Chaplains work in primary care

Austyn Snowden (Lead / Corresponding author), Iain Telfer, Anne Vandenhoeck, Joost Verhoef, Alan Gibbon

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    Health is holistic, but health services are often not. Primary care is the first point of contact for patients in the UK, and at least two in every three present with complex bio-psycho-socio-economic issues. In Scotland, the Community Chaplaincy Listening (CCL) service was created to see if chaplains could help. CCL involves specially trained chaplains listening to patients referred to them by general practitioners (GP) for spiritual support. Between 2018 and 2019, 143 people used CCL and completed baseline and post-discharge outcome measures. Mean Scottish PROM scores rose from 7.94 (± 3.4) at baseline to 12 (± 3.5) post discharge, a statistically and clinically significant rise of 4.06 (95% CI, 3-5.12), t(50) = 7.7, p < 0.0001, d = 1.08. The improvement was seen whether patients self-described as religious, spiritual, both, or neither. Health-related quality of life outcomes were mixed but patients referred to the service scored some of the lowest baseline EQ-5D-3L scores ever seen in the literature. Together these results suggest that CCL worked in primary care, especially for patients historically considered "difficult to treat." Limitations of the study are considered alongside implications for commissioners and service developers.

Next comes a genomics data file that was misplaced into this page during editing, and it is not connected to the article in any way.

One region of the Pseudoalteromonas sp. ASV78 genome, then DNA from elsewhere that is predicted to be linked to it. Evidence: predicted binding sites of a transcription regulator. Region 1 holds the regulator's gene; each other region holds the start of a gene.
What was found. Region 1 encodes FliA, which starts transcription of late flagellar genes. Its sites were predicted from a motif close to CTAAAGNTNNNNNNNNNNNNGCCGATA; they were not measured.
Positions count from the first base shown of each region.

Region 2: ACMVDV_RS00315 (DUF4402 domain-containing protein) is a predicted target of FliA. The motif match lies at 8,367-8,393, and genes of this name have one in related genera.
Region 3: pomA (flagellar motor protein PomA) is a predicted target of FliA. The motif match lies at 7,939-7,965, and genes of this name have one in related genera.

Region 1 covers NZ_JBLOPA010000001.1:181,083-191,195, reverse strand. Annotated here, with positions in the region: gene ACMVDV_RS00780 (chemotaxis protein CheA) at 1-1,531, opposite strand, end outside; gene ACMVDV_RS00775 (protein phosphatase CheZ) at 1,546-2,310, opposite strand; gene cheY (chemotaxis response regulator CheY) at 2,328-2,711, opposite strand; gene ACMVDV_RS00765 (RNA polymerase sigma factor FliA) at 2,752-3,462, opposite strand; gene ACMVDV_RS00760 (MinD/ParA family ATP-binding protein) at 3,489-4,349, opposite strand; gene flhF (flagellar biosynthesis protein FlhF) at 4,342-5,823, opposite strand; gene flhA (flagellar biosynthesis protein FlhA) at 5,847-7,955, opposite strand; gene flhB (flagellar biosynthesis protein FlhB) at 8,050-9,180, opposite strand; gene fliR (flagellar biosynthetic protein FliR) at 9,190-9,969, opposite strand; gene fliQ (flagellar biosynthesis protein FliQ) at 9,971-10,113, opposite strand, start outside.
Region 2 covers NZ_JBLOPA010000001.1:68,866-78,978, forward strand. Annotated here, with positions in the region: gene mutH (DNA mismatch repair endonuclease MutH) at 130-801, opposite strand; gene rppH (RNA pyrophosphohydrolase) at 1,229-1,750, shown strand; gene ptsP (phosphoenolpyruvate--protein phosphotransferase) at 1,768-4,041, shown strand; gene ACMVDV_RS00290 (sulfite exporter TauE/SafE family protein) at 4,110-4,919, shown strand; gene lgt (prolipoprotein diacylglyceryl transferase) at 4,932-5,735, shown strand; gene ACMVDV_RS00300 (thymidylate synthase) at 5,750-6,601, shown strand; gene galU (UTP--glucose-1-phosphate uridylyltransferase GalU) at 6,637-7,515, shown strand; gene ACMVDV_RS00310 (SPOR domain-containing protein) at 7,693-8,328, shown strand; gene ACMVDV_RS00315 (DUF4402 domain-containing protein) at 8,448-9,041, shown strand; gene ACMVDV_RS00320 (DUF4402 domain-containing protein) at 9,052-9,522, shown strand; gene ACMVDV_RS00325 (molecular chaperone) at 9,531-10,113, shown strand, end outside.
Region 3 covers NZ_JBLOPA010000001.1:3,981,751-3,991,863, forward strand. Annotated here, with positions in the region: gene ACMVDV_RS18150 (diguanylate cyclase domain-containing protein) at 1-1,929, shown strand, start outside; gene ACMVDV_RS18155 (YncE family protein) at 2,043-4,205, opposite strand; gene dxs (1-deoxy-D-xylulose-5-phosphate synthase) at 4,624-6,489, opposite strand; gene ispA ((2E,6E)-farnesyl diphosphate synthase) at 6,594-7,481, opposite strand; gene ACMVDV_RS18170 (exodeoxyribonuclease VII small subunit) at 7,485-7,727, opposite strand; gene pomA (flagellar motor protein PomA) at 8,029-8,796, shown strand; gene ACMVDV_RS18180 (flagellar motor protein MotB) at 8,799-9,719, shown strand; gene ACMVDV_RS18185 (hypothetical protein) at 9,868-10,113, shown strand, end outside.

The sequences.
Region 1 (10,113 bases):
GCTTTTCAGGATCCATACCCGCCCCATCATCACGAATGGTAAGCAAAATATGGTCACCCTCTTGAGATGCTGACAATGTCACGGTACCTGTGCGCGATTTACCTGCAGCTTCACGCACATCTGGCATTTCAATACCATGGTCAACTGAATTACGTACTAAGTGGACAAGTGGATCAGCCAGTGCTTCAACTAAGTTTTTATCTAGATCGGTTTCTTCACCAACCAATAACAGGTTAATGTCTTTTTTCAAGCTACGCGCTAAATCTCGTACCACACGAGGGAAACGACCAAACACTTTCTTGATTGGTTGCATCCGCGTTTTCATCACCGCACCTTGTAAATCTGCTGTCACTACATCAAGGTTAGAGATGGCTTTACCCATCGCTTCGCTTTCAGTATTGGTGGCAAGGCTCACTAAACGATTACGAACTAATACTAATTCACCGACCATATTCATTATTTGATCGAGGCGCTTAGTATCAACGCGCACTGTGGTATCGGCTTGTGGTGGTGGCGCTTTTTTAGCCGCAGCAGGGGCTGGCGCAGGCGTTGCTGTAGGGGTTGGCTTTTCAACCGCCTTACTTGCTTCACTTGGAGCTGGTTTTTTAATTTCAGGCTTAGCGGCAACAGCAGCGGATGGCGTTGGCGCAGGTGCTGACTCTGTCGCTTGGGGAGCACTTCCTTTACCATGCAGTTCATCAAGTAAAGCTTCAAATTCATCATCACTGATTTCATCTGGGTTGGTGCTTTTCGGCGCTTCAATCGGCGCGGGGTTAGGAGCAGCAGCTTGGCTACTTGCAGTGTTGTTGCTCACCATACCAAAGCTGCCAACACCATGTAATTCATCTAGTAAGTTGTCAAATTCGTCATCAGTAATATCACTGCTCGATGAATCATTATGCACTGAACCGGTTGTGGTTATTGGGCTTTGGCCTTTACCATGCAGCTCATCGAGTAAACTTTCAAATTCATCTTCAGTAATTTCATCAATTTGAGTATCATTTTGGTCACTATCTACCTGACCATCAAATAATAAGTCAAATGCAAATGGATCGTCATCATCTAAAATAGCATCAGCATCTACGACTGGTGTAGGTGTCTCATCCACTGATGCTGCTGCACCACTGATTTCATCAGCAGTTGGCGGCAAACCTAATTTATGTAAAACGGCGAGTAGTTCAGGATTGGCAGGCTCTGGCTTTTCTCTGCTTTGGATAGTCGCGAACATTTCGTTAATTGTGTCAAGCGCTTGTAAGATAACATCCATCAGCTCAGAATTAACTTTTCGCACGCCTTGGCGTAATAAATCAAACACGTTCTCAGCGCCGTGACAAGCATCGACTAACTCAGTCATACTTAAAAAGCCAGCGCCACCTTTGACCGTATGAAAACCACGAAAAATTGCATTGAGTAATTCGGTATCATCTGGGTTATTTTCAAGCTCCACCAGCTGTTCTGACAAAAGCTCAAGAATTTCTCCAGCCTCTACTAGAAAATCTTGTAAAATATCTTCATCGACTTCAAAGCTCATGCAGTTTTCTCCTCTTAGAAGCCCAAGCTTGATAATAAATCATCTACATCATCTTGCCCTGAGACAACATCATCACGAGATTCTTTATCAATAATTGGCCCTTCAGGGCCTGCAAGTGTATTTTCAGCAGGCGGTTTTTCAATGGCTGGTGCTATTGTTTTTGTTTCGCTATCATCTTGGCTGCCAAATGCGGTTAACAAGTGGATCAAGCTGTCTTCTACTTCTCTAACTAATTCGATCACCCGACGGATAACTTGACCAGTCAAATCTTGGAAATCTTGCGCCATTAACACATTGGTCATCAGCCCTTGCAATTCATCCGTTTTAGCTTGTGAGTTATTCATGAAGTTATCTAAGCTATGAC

Original languageEnglish
    Pages (from-to)211–228
    Number of pages18
    JournalJournal of Health Care Chaplaincy
    Issue number2
    Early online date11 Jun 2022
    Publication statusPublished - 2023


    • Chaplain
    • measurement
    • outcome
    • primary care
    • quantitative


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